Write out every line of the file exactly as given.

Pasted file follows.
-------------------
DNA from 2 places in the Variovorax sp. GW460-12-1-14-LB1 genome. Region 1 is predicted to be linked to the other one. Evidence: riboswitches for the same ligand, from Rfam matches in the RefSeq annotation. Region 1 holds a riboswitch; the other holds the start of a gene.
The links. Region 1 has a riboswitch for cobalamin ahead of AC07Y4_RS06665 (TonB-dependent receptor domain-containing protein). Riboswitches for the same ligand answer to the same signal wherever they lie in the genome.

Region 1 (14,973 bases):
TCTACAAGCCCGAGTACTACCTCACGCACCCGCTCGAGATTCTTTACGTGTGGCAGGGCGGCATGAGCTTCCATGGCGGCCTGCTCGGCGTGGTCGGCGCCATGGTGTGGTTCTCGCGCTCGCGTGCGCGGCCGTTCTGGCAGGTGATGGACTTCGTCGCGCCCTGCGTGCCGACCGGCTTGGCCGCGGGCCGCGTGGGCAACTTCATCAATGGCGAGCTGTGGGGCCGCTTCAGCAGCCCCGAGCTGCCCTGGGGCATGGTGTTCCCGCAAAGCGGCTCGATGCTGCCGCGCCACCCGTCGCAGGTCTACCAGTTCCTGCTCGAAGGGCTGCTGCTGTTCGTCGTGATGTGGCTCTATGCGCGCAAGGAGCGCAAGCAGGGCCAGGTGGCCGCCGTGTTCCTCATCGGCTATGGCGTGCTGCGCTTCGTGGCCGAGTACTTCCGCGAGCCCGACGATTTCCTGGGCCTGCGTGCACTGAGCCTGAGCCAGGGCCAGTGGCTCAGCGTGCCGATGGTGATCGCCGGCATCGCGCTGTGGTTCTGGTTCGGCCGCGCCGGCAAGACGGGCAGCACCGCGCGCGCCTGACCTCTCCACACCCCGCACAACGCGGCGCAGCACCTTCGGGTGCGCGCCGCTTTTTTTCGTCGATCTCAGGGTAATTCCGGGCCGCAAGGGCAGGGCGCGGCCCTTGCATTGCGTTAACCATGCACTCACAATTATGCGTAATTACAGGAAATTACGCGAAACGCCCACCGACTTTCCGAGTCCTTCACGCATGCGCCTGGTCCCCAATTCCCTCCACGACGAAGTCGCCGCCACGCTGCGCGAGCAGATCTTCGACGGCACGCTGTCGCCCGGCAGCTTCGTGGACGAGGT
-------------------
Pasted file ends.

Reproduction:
DNA from 2 places in the Variovorax sp. GW460-12-1-14-LB1 genome. Region 1 is predicted to be linked to the other one. Evidence: riboswitches for the same ligand, from Rfam matches in the RefSeq annotation. Region 1 holds a riboswitch; the other holds the start of a gene.
The links. Region 1 has a riboswitch for cobalamin ahead of AC07Y4_RS06665 (TonB-dependent receptor domain-containing protein). Riboswitches for the same ligand answer to the same signal wherever they lie in the genome.

Region 1 (14,973 bases):
TCTACAAGCCCGAGTACTACCTCACGCACCCGCTCGAGATTCTTTACGTGTGGCAGGGCGGCATGAGCTTCCATGGCGGCCTGCTCGGCGTGGTCGGCGCCATGGTGTGGTTCTCGCGCTCGCGTGCGCGGCCGTTCTGGCAGGTGATGGACTTCGTCGCGCCCTGCGTGCCGACCGGCTTGGCCGCGGGCCGCGTGGGCAACTTCATCAATGGCGAGCTGTGGGGCCGCTTCAGCAGCCCCGAGCTGCCCTGGGGCATGGTGTTCCCGCAAAGCGGCTCGATGCTGCCGCGCCACCCGTCGCAGGTCTACCAGTTCCTGCTCGAAGGGCTGCTGCTGTTCGTCGTGATGTGGCTCTATGCGCGCAAGGAGCGCAAGCAGGGCCAGGTGGCCGCCGTGTTCCTCATCGGCTATGGCGTGCTGCGCTTCGTGGCCGAGTACTTCCGCGAGCCCGACGATTTCCTGGGCCTGCGTGCACTGAGCCTGAGCCAGGGCCAGTGGCTCAGCGTGCCGATGGTGATCGCCGGCATCGCGCTGTGGTTCTGGTTCGGCCGCGCCGGCAAGACGGGCAGCACCGCGCGCGCCTGACCTCTCCACACCCCGCACAACGCGGCGCAGCACCTTCGGGTGCGCGCCGCTTTTTTTCGTCGATCTCAGGGTAATTCCGGGCCGCAAGGGCAGGGCGCGGCCCTTGCATTGCGTTAACCATGCACTCACAATTATGCGTAATTACAGGAAATTACGCGAAACGCCCACCGACTTTCCGAGTCCTTCACGCATGCGCCTGGTCCCCAATTCCCTCCACGACGAAGTCGCCGCCACGCTGCGCGAGCAGATCTTCGACGGCACGCTGTCGCCCGGCAGCTTCGTGGACGAGGT